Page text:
twinglylogotypstor 300x181 260x156 Twinglys FriendFeed for business moves into corporate microbloggingSwedish startup Twingly‘s Channels product (which impressed us at launch) is essentially a “FriendFeed for the enterprise market” and now the company is stepping onto Salesforce Chatter’s turf with the launch of a Twitter-like corporate microblogging service.

Although he describes the move as a “pivot”, Twingly CEO Martin Källström says that this change in focus isn’t down to a failing business model. In fact, he says that the startup is now breaking even, after having made a major sales drive during 2010. Instead, he says that the existing Channels product simply wasn’t effective enough for group communication.

“After looking at how people use Twingly, we saw that the conversation really needed to be in a separate track from the aggregated links, so that it isn’t “washed away” by content from feeds and search. We realized that focusing on the conversation takes us further in the direction we want to go in the long run. We can provide more value by allowing people to meet other people than by reading a stream of news on their own.”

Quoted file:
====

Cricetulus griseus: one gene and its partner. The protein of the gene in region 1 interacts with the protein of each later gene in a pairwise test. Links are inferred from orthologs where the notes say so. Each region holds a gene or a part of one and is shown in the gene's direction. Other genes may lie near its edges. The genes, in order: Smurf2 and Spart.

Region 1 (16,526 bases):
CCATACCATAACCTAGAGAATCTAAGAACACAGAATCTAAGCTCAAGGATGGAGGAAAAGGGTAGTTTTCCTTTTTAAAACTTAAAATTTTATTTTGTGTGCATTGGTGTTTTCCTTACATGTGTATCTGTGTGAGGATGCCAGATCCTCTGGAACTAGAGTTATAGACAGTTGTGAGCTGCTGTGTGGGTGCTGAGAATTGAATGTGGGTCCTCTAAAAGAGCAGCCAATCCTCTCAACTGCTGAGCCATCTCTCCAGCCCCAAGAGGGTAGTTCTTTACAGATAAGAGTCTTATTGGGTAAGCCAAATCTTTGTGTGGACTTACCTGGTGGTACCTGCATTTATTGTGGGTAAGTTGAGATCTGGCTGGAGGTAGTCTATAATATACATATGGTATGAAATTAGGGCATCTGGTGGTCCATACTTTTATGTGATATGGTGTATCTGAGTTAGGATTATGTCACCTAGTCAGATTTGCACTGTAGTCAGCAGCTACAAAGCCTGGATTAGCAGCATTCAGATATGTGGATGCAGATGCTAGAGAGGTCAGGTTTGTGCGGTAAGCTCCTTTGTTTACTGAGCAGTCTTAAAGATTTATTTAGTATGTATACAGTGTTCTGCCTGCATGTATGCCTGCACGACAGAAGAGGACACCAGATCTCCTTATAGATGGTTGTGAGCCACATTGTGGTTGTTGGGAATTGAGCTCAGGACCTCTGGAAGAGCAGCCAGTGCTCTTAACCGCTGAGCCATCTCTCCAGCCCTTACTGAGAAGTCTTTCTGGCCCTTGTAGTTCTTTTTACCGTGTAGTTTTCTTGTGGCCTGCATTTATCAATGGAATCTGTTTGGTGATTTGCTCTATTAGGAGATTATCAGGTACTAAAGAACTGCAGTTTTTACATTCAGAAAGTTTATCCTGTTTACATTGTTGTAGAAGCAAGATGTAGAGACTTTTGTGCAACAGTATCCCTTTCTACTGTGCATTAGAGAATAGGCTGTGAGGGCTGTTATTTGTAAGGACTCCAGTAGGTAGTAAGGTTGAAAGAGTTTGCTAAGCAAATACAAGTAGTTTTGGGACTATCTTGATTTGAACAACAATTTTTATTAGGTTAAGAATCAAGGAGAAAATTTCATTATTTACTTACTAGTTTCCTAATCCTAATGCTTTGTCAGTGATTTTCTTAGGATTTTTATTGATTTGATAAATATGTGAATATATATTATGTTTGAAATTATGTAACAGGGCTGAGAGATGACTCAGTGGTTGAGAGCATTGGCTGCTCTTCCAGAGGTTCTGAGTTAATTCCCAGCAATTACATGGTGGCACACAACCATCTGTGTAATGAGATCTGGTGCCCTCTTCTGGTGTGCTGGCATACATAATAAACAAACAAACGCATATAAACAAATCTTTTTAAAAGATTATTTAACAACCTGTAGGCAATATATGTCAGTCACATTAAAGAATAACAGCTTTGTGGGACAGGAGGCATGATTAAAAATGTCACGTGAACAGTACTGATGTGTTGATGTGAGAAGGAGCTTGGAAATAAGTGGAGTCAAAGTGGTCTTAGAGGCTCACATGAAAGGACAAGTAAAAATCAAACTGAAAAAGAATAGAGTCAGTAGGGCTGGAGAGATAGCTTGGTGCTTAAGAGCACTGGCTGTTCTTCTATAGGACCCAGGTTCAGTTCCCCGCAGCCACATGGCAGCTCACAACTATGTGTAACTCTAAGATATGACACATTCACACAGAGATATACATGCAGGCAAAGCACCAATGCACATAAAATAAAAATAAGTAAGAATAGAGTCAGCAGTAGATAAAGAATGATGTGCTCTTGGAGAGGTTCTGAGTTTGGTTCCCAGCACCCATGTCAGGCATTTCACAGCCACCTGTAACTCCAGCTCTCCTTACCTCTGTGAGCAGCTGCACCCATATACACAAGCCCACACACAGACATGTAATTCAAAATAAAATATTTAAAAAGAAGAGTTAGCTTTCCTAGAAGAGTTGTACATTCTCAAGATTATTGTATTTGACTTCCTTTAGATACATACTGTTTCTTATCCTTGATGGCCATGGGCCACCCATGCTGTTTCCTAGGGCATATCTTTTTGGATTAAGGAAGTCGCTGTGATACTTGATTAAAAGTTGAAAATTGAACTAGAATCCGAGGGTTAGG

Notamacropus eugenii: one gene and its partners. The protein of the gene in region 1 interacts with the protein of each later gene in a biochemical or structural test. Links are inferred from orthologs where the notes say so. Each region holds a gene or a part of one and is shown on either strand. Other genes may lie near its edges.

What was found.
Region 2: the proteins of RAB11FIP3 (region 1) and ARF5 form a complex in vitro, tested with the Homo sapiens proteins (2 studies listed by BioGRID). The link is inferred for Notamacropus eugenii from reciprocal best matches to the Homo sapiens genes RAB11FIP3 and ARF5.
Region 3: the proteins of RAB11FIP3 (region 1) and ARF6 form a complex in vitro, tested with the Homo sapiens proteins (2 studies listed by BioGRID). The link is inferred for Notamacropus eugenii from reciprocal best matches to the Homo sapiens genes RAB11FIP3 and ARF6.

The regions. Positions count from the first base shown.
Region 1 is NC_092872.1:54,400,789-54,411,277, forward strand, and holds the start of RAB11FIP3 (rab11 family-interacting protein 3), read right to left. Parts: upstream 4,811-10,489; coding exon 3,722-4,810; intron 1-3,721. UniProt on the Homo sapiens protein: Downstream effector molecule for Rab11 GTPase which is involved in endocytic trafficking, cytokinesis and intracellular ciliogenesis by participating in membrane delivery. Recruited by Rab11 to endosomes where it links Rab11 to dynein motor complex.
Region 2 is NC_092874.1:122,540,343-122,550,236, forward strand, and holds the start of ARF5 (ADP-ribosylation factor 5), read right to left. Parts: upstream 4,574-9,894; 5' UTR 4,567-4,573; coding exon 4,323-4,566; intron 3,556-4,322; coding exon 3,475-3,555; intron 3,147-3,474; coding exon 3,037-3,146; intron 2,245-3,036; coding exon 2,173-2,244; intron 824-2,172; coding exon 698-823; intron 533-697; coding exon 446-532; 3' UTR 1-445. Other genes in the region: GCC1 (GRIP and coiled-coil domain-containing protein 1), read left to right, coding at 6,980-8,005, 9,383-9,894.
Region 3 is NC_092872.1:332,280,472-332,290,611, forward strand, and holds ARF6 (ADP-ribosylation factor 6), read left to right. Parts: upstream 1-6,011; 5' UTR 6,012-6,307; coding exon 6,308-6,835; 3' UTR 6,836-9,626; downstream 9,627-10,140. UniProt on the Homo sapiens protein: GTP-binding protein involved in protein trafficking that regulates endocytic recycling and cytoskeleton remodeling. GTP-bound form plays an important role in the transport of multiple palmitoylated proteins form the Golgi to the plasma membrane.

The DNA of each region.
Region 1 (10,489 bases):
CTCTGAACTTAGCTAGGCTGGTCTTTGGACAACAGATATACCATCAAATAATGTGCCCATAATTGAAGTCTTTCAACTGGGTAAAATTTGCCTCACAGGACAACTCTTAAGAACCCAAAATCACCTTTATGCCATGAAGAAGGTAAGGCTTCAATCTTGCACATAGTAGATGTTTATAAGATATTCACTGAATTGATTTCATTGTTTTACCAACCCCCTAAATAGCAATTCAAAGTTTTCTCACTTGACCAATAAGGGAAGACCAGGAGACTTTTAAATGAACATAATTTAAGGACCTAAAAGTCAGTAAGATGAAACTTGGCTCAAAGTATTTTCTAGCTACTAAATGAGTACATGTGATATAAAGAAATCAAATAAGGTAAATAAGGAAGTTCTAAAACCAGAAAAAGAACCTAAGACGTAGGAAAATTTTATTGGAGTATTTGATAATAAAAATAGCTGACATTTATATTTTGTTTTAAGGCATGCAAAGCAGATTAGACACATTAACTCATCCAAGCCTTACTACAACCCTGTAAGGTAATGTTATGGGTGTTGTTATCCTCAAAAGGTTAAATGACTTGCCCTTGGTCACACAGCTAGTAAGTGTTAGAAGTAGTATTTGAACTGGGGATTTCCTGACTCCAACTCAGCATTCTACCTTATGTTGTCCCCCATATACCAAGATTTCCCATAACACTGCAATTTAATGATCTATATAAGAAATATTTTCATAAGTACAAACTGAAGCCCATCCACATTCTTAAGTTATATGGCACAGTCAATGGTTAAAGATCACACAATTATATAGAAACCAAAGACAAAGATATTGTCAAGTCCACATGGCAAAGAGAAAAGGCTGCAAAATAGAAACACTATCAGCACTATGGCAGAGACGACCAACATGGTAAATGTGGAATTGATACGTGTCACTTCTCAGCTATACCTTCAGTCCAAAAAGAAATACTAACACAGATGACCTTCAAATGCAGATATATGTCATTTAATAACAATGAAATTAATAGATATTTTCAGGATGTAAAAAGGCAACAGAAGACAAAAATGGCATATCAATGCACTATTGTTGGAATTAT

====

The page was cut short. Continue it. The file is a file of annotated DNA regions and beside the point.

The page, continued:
While news aggregation and blog search are still part of Twingly’s offering, the default view once logged in is a basic microblogging service. Källström says that he’s not directly targeting established players in the space, instead looking at how Twingly can offer something different to Yammer and Salesforce Chatter. “We are exploring what group communication tools we can develop that can be used alongside Yammer, like the open discussions now available on Twingly.com.”

While customers of other corporate microblogging providers are unlikely to switch to Twingly’s service purely for that part of its service, it’s easy to see how companies involved in PR and other activities that require a good understanding of what people are saying in the outside world could find a use for this “private Twitter meets FriendFeed” experience.

twingly conversation view Twinglys FriendFeed for business moves into corporate microblogging